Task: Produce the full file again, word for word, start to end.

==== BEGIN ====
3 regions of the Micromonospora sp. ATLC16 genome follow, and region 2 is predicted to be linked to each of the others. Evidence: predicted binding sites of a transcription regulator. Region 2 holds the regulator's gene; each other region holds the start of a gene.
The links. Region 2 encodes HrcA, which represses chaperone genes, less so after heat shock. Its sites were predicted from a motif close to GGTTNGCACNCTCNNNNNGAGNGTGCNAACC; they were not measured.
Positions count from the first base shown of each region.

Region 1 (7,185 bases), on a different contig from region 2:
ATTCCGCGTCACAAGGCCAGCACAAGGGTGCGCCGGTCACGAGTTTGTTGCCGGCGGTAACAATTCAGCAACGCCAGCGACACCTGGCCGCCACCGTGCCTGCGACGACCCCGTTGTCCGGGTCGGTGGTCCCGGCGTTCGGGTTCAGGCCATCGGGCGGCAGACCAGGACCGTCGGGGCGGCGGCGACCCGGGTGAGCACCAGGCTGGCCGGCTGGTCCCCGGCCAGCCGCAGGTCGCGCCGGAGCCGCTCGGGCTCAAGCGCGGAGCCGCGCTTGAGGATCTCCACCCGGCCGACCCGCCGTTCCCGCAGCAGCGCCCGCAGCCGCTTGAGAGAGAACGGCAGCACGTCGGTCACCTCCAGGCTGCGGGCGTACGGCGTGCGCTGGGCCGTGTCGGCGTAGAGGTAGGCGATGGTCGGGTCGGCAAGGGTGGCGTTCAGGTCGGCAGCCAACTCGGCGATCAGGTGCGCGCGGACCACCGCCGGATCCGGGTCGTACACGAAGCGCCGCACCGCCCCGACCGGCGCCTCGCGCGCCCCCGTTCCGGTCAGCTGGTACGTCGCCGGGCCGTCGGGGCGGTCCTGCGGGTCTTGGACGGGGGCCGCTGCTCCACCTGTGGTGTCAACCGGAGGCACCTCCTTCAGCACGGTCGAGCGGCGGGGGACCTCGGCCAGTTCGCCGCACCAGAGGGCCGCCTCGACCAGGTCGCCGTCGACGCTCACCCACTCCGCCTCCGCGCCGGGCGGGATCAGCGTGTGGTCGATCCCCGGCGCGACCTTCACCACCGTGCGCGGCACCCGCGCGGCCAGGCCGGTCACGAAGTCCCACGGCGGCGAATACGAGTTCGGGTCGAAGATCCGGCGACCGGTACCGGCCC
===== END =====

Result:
3 regions of the Micromonospora sp. ATLC16 genome follow, and region 2 is predicted to be linked to each of the others. Evidence: predicted binding sites of a transcription regulator. Region 2 holds the regulator's gene; each other region holds the start of a gene.
The links. Region 2 encodes HrcA, which represses chaperone genes, less so after heat shock. Its sites were predicted from a motif close to GGTTNGCACNCTCNNNNNGAGNGTGCNAACC; they were not measured.
Positions count from the first base shown of each region.

Region 1 (7,185 bases), on a different contig from region 2:
ATTCCGCGTCACAAGGCCAGCACAAGGGTGCGCCGGTCACGAGTTTGTTGCCGGCGGTAACAATTCAGCAACGCCAGCGACACCTGGCCGCCACCGTGCCTGCGACGACCCCGTTGTCCGGGTCGGTGGTCCCGGCGTTCGGGTTCAGGCCATCGGGCGGCAGACCAGGACCGTCGGGGCGGCGGCGACCCGGGTGAGCACCAGGCTGGCCGGCTGGTCCCCGGCCAGCCGCAGGTCGCGCCGGAGCCGCTCGGGCTCAAGCGCGGAGCCGCGCTTGAGGATCTCCACCCGGCCGACCCGCCGTTCCCGCAGCAGCGCCCGCAGCCGCTTGAGAGAGAACGGCAGCACGTCGGTCACCTCCAGGCTGCGGGCGTACGGCGTGCGCTGGGCCGTGTCGGCGTAGAGGTAGGCGATGGTCGGGTCGGCAAGGGTGGCGTTCAGGTCGGCAGCCAACTCGGCGATCAGGTGCGCGCGGACCACCGCCGGATCCGGGTCGTACACGAAGCGCCGCACCGCCCCGACCGGCGCCTCGCGCGCCCCCGTTCCGGTCAGCTGGTACGTCGCCGGGCCGTCGGGGCGGTCCTGCGGGTCTTGGACGGGGGCCGCTGCTCCACCTGTGGTGTCAACCGGAGGCACCTCCTTCAGCACGGTCGAGCGGCGGGGGACCTCGGCCAGTTCGCCGCACCAGAGGGCCGCCTCGACCAGGTCGCCGTCGACGCTCACCCACTCCGCCTCCGCGCCGGGCGGGATCAGCGTGTGGTCGATCCCCGGCGCGACCTTCACCACCGTGCGCGGCACCCGCGCGGCCAGGCCGGTCACGAAGTCCCACGGCGGCGAATACGAGTTCGGGTCGAAGATCCGGCGACCGGTACCGGCCC